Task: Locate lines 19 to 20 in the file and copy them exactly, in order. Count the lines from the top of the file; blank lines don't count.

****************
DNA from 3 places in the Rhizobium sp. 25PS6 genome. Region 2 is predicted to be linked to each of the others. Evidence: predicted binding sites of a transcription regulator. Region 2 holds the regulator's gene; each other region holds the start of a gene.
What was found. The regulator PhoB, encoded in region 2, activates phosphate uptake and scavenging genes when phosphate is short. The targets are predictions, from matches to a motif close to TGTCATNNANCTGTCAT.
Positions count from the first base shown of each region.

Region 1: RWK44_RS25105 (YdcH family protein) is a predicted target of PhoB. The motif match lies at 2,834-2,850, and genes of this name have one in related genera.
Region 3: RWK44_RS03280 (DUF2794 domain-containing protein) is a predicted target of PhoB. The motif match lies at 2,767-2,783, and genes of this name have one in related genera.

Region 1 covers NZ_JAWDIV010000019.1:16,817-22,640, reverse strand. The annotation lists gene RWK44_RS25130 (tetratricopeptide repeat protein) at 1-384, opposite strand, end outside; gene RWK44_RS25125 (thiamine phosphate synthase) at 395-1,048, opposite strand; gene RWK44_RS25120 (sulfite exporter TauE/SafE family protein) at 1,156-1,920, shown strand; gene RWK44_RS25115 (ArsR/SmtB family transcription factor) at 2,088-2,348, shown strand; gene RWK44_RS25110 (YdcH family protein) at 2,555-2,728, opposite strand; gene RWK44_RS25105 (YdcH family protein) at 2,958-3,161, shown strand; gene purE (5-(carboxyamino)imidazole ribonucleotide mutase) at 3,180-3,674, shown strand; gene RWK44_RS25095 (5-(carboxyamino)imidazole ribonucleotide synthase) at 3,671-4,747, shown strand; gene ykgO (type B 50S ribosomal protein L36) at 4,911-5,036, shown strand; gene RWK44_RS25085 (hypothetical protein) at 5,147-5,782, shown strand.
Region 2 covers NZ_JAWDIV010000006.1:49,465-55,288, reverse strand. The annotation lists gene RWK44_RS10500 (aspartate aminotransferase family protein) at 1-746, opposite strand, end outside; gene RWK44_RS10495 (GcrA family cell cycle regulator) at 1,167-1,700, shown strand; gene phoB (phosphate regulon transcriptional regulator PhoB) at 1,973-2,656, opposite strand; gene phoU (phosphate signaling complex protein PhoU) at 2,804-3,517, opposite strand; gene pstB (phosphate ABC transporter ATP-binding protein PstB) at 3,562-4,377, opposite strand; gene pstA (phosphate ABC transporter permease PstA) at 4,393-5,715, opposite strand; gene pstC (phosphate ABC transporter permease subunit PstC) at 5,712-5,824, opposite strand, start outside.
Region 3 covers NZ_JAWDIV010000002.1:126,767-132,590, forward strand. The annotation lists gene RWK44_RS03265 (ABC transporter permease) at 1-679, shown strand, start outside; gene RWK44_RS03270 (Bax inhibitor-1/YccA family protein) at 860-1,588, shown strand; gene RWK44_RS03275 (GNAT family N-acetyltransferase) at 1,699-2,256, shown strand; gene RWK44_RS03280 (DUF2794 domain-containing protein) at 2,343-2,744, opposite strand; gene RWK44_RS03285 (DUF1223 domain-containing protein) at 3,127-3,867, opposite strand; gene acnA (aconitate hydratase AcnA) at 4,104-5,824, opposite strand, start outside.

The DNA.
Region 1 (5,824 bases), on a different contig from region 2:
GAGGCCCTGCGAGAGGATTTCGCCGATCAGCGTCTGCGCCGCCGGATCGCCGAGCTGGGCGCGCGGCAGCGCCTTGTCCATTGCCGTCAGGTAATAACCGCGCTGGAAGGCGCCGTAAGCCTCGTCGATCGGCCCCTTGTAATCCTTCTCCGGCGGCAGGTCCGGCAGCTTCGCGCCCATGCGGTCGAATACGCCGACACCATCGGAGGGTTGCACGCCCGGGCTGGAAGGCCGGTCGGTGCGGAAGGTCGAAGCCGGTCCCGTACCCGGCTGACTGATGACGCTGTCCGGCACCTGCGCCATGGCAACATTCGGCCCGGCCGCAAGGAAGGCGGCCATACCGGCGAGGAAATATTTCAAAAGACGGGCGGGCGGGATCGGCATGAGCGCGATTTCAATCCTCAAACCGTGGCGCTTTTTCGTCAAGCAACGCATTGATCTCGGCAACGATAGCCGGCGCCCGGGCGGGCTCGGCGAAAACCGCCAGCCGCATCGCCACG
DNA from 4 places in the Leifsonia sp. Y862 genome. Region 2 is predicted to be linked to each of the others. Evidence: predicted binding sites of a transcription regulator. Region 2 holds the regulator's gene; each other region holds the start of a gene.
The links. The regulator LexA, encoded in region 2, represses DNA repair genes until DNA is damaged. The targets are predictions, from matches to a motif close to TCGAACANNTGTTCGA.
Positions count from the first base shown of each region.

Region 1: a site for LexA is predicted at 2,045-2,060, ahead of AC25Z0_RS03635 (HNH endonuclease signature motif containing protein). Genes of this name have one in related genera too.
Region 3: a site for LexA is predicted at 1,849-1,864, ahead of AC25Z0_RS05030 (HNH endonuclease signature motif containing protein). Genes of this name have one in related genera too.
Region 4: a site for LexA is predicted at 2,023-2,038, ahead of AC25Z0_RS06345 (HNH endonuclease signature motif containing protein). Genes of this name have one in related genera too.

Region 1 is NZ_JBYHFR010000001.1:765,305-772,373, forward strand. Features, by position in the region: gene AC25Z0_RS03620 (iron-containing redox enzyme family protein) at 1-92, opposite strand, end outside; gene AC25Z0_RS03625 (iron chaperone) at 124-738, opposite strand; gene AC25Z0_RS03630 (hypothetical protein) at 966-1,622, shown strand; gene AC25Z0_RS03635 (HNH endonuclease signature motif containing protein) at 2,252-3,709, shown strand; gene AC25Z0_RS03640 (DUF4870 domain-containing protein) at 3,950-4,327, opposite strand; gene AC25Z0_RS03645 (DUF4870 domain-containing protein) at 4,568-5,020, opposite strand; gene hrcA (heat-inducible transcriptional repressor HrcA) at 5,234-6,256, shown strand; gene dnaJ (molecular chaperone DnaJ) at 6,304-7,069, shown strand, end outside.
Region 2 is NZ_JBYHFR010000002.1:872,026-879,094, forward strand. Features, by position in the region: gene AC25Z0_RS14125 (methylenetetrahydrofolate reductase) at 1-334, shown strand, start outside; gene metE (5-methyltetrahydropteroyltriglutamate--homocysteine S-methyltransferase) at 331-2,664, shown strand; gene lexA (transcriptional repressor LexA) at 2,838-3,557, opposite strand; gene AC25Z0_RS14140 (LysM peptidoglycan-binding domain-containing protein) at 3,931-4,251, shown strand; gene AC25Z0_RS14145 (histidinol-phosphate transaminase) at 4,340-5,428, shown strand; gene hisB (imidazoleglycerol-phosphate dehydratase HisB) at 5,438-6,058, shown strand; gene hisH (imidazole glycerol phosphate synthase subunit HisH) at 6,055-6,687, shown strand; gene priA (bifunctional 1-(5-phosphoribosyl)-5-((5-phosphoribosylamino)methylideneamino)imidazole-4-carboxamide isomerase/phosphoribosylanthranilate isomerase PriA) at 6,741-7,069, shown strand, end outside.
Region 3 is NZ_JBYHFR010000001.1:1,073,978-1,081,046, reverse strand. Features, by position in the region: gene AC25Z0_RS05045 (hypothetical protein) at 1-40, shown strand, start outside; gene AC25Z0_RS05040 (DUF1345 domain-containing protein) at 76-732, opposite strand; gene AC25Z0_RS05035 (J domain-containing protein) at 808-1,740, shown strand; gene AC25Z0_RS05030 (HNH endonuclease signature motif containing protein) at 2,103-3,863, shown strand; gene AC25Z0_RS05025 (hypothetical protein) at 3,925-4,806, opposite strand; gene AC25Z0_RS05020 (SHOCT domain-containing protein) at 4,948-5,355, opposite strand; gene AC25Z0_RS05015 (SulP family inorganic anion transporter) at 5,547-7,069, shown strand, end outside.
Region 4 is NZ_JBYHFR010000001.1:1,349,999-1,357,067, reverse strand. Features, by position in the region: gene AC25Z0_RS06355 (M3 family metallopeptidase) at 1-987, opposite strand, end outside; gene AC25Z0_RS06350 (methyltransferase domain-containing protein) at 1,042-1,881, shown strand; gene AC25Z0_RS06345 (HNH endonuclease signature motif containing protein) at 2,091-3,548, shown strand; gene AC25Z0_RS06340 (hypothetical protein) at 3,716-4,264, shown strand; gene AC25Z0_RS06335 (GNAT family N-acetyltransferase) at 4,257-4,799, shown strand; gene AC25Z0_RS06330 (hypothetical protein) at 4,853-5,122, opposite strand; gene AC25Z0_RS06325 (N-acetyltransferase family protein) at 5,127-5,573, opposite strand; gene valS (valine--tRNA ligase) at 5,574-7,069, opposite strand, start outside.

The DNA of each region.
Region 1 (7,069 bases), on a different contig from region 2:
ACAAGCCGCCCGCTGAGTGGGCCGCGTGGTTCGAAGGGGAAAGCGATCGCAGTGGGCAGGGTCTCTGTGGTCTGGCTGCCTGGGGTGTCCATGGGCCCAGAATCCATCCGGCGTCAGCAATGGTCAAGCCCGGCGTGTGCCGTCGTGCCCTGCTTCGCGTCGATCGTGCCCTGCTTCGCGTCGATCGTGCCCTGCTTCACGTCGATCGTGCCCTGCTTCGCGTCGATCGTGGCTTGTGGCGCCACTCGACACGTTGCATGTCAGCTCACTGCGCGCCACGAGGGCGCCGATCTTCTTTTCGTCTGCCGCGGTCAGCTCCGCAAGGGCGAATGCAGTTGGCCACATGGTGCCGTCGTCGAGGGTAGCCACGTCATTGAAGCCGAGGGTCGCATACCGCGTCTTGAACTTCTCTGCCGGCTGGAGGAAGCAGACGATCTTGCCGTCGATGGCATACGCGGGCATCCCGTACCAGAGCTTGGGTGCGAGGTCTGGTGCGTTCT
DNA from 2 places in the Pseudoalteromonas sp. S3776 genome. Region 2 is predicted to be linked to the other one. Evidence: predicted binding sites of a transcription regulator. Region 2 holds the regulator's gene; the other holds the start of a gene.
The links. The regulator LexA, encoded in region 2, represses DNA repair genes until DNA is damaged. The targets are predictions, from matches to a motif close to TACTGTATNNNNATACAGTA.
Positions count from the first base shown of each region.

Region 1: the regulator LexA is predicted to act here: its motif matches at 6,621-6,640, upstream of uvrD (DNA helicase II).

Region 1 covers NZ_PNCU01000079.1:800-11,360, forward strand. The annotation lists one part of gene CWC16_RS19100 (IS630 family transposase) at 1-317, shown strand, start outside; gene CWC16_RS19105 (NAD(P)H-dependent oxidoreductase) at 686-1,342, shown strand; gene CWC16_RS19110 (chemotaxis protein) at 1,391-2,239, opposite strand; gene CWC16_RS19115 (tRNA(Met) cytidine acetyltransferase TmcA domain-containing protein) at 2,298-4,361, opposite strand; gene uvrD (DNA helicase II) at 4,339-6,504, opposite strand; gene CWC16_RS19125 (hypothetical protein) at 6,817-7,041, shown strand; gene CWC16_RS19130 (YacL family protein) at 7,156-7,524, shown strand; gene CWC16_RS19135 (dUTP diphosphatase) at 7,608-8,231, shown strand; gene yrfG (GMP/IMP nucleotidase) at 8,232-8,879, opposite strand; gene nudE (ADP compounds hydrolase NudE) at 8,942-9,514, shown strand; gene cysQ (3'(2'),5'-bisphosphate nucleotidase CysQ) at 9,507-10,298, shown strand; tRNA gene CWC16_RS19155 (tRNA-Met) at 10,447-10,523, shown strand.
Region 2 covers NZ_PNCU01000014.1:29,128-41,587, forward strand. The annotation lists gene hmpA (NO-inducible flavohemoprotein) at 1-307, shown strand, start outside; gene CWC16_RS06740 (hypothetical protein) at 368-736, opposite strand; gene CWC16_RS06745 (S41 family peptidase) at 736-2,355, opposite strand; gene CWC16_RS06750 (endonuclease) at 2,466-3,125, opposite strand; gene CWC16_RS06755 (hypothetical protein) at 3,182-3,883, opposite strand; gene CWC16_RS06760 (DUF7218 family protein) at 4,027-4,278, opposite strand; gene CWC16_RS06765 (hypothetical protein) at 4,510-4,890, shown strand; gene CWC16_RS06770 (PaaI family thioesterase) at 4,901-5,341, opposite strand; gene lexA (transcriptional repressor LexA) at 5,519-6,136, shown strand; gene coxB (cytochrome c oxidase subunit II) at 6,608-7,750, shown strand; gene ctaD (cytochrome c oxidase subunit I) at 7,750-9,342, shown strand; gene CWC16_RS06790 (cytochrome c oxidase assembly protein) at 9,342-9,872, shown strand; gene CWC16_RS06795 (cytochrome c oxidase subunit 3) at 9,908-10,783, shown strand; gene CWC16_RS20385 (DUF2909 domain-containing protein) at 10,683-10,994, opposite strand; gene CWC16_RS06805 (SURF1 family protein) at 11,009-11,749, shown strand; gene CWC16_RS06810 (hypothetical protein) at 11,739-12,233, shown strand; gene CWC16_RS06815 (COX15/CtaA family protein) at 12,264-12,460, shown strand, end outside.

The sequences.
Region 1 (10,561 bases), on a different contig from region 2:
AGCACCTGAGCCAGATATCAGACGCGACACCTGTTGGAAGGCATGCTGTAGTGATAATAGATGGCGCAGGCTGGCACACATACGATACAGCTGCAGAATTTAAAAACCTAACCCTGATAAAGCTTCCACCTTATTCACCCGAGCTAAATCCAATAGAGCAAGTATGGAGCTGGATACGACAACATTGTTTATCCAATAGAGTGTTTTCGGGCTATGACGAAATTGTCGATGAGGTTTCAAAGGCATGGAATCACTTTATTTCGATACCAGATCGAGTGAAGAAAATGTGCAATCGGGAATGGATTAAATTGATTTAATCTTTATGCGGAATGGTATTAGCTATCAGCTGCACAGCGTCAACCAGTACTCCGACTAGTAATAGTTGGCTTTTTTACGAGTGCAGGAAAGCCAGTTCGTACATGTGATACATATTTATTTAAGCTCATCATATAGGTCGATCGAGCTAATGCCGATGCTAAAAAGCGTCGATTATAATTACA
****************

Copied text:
Region 2 is NZ_JBYHFR010000002.1:872,026-879,094, forward strand. Features, by position in the region: gene AC25Z0_RS14125 (methylenetetrahydrofolate reductase) at 1-334, shown strand, start outside; gene metE (5-methyltetrahydropteroyltriglutamate--homocysteine S-methyltransferase) at 331-2,664, shown strand; gene lexA (transcriptional repressor LexA) at 2,838-3,557, opposite strand; gene AC25Z0_RS14140 (LysM peptidoglycan-binding domain-containing protein) at 3,931-4,251, shown strand; gene AC25Z0_RS14145 (histidinol-phosphate transaminase) at 4,340-5,428, shown strand; gene hisB (imidazoleglycerol-phosphate dehydratase HisB) at 5,438-6,058, shown strand; gene hisH (imidazole glycerol phosphate synthase subunit HisH) at 6,055-6,687, shown strand; gene priA (bifunctional 1-(5-phosphoribosyl)-5-((5-phosphoribosylamino)methylideneamino)imidazole-4-carboxamide isomerase/phosphoribosylanthranilate isomerase PriA) at 6,741-7,069, shown strand, end outside.
Region 3 is NZ_JBYHFR010000001.1:1,073,978-1,081,046, reverse strand. Features, by position in the region: gene AC25Z0_RS05045 (hypothetical protein) at 1-40, shown strand, start outside; gene AC25Z0_RS05040 (DUF1345 domain-containing protein) at 76-732, opposite strand; gene AC25Z0_RS05035 (J domain-containing protein) at 808-1,740, shown strand; gene AC25Z0_RS05030 (HNH endonuclease signature motif containing protein) at 2,103-3,863, shown strand; gene AC25Z0_RS05025 (hypothetical protein) at 3,925-4,806, opposite strand; gene AC25Z0_RS05020 (SHOCT domain-containing protein) at 4,948-5,355, opposite strand; gene AC25Z0_RS05015 (SulP family inorganic anion transporter) at 5,547-7,069, shown strand, end outside.